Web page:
Physical and emotional symptoms occur as a result of the menstrual cycle.
As a girl enters puberty and her body changes, period symptoms may become more pronounced. The most obvious of physical symptom is bleeding at the onset of each new menstrual cycle. However, a woman can experience a multitude of other physical and hormonal symptoms each month. Recognizing these symptoms early on will help young women better prepare for the hormonal changes in their monthly cycle for years to come.
Young girls begin menstruating as they enter puberty. Though the age of onset varies, puberty and menstrual cycles begin on average anywhere from age 12 to age 16. According to the American Academy of Pediatrics, menstrual cycles begin approximately 2 to 2.5 years after breast development begins.
A complicated orchestra of hormonal changes occurs approximately every 28 to 32 days in a woman; that process begins with her period. At the onset of puberty, hormones are released that cause the eggs to mature. There are four hormones instrumental in each monthly cycle:
Follicle stimulating hormone encourages an egg (encased in its own follicle) to mature in the ovary. Estrogen builds up during this time, which averages about two weeks. When a woman has built up enough estrogen, a surge of lutenizing hormone occurs, causing the release of the egg, known as ovulation. Just following ovulation, the follicle that held the egg dies off, triggering a release of progesterone. A woman's period begins after this stage, known as the luteal phase, as long as conception has not occurred. Understanding the interaction between hormones is crucial to identifying issues with a woman's fertility, changes in her cycle and menopause.
With so many hormonal changes occurring in a woman's body every cycle, it is not surprising that physical changes also appear and generate specific period symptoms or pre-menstrual symptoms for a woman. Though not an exhaustive list, the Mayo Clinic reports these common physical and emotional symptoms of menstruation:
These symptoms are collectively known as pre-menstrual syndrome (PMS) symptoms; however, some of these symptoms occur during the middle of the cycle, not just before menstruation begins. Not all women experience all of these period symptoms. Most symptoms disappear shortly after menstruation begins.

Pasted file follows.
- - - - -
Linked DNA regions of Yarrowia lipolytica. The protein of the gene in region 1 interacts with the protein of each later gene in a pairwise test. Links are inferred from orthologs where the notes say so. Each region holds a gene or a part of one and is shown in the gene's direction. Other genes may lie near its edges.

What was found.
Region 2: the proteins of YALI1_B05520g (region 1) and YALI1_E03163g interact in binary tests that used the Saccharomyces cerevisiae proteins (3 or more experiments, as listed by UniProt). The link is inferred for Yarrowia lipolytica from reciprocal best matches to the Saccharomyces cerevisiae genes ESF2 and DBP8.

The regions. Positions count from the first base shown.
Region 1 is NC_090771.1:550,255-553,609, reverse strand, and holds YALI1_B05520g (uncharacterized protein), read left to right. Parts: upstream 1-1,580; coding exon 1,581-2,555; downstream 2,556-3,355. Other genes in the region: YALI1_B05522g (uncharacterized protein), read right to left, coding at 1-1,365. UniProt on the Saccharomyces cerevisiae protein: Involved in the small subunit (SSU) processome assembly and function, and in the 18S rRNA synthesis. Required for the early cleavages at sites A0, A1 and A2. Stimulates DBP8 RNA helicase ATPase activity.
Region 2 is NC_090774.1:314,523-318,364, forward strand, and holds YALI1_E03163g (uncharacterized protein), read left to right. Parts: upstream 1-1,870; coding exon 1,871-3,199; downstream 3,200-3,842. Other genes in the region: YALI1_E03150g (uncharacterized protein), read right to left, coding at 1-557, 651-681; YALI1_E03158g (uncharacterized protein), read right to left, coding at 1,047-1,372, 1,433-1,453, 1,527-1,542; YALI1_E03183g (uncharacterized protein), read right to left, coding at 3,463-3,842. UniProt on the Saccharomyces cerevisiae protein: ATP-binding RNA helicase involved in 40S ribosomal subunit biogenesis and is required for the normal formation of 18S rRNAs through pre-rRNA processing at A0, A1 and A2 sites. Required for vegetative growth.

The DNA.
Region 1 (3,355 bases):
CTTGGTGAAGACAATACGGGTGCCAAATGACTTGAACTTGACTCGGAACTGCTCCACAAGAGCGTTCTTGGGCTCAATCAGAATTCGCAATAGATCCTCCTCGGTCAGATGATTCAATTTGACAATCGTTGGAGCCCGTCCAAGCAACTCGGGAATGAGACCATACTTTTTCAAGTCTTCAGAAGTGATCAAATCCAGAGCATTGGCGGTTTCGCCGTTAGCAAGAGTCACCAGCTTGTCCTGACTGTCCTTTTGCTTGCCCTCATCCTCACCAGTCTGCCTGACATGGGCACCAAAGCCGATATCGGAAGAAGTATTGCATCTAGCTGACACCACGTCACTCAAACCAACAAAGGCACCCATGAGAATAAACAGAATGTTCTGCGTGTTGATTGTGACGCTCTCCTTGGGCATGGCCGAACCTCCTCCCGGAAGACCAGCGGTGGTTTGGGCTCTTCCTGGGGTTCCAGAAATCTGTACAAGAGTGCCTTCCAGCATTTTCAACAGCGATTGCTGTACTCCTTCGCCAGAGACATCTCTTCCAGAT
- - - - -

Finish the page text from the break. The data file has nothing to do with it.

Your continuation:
For most women, individual period symptoms are the same each cycle. Some women may experience mood swings and fluid retention every month, while others may only get a headache each time their period is due. Mood swings due to hormonal surges sometimes cause women to be elated one moment and agitated the next. Swollen breasts and acne flare-ups can occur around ovulation time (in the middle of the cycle) or just before menstruations begins. Bloating, fluid retention and constipation are common problems 3 to 5 days before bleeding.
By keeping a journal or diary of symptoms, a woman can learn within a few months which period symptoms she can expect each cycle. She can also understand the severity of each symptom she experiences. Severity and types of symptoms will enable a woman to understand what is normal for her. This knowledge will also empower her with the ability to flag any serious changes that she can highlight to her doctor if necessary. For a woman wishing to become pregnant, tracking of these symptoms and her menstrual cycle will also give her powerful knowledge and insight into any potential fertility issues.
As each woman grows to understand her unique set of period symptoms, she will be able to apply unique solutions to alleviate those symptoms. Some of the most recommended treatments of symptoms include incorporating moderate exercise to alleviate fatigue and irritability, avoiding salt to combat fluid retention and taking a multivitamin supplement. When cramping is severe, a woman may find that taking an over-the-counter NSAID (non-steroidal anti-inflammatory drug), such as ibuprofen, will alleviate the cramping. The use of a heating pad in the abdominal area may also provide relief from cramping. According to Family Doctor, women can also alleviate period symptoms by reducing caffeine intake to avoid irritability, getting plenty of sleep and eating complex carbohydrates, fiber and protein.
The most important thing a woman can do is understand her own body and symptoms. This will help her in choosing the best remedy for years to come.